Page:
Britain’s Prince Charles met with Egyptian President Abdel-Fattah El-Sissi in Cairo on Monday, the first official visit by a British head of state since 2006. The prince is making his first trip to Egypt since 1993, when he visited the country on a visit to mark Britain’s 70th anniversary of independence.
The event, which takes place at the Giza Pyramids, will be attended by El-Sissi and British Prime Minister Theresa May, The Guardian reported.
During the meeting, the queen will present El-Sissi with the Chevalier de l’Ordre des Arts et des Lettres (Officer of the Order of the British Empire), a decoration that was created by Queen Victoria, for his achievements in his country, the British Foreign Office said.
El-Sissi’s embrace of Britain could be seen as an attempt to ease relations with the West that were left strained by the 2011 uprising against longtime president Hosni Mubarak. But the prince’s visit also comes amid anti-western sentiment across the Middle East, and clashes between the west and some Muslim countries over the ongoing conflicts in Syria and Iraq.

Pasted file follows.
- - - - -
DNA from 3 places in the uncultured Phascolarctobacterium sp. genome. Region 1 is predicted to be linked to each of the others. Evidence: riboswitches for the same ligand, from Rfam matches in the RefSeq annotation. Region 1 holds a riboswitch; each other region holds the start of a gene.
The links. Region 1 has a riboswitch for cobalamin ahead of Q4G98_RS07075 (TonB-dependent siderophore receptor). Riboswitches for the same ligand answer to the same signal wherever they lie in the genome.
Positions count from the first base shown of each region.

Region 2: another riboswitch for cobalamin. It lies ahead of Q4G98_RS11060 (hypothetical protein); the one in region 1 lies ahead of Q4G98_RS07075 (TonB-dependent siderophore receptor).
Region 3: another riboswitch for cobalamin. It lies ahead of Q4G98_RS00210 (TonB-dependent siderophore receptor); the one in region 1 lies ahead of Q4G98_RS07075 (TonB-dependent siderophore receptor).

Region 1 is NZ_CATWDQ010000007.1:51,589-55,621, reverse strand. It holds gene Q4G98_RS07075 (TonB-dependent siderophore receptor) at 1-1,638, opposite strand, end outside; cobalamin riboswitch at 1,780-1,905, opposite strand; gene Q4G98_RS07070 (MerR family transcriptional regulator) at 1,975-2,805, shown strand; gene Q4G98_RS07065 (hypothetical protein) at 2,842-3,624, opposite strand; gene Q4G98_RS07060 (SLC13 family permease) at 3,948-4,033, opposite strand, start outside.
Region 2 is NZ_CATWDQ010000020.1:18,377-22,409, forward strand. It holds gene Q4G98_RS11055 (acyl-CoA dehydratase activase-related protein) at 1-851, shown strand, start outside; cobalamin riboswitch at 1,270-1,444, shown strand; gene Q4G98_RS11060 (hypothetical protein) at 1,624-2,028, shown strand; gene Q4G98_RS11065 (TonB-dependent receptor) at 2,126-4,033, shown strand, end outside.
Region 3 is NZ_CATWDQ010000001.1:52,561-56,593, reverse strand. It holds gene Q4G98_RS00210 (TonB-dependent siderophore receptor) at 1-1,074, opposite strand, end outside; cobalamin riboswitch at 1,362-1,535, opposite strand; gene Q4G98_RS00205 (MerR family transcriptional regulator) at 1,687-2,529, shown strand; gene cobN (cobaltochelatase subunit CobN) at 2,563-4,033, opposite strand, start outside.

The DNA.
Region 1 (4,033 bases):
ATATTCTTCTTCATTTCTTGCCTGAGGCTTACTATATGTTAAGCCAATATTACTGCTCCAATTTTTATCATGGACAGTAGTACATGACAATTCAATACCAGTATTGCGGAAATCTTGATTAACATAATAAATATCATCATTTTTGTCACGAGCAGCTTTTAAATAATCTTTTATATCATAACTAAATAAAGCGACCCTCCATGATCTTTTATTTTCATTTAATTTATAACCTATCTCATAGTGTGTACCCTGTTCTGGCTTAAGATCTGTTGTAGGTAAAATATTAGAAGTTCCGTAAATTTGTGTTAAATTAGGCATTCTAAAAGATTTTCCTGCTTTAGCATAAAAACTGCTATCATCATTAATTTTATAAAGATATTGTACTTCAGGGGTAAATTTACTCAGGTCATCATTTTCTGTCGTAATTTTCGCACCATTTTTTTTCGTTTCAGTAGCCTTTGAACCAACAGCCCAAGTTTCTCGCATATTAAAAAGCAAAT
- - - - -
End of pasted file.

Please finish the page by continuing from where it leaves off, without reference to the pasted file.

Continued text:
Efforts by Britain to strengthen its economic ties with Egypt could be a prelude to an enhanced trade and economic partnership. A new trade and investment law enacted by the government in January 2011, when the Arab Spring began sweeping through the region, does not explicitly exclude specific sectors like arms or investment from potential trading partners.
British firms have become more active in Egypt over the past several years. The British Council, which promotes the culture and education in the country, opened a new in-country office last year, and construction company Grimshaw has proposed building the nation’s largest mosque near Cairo.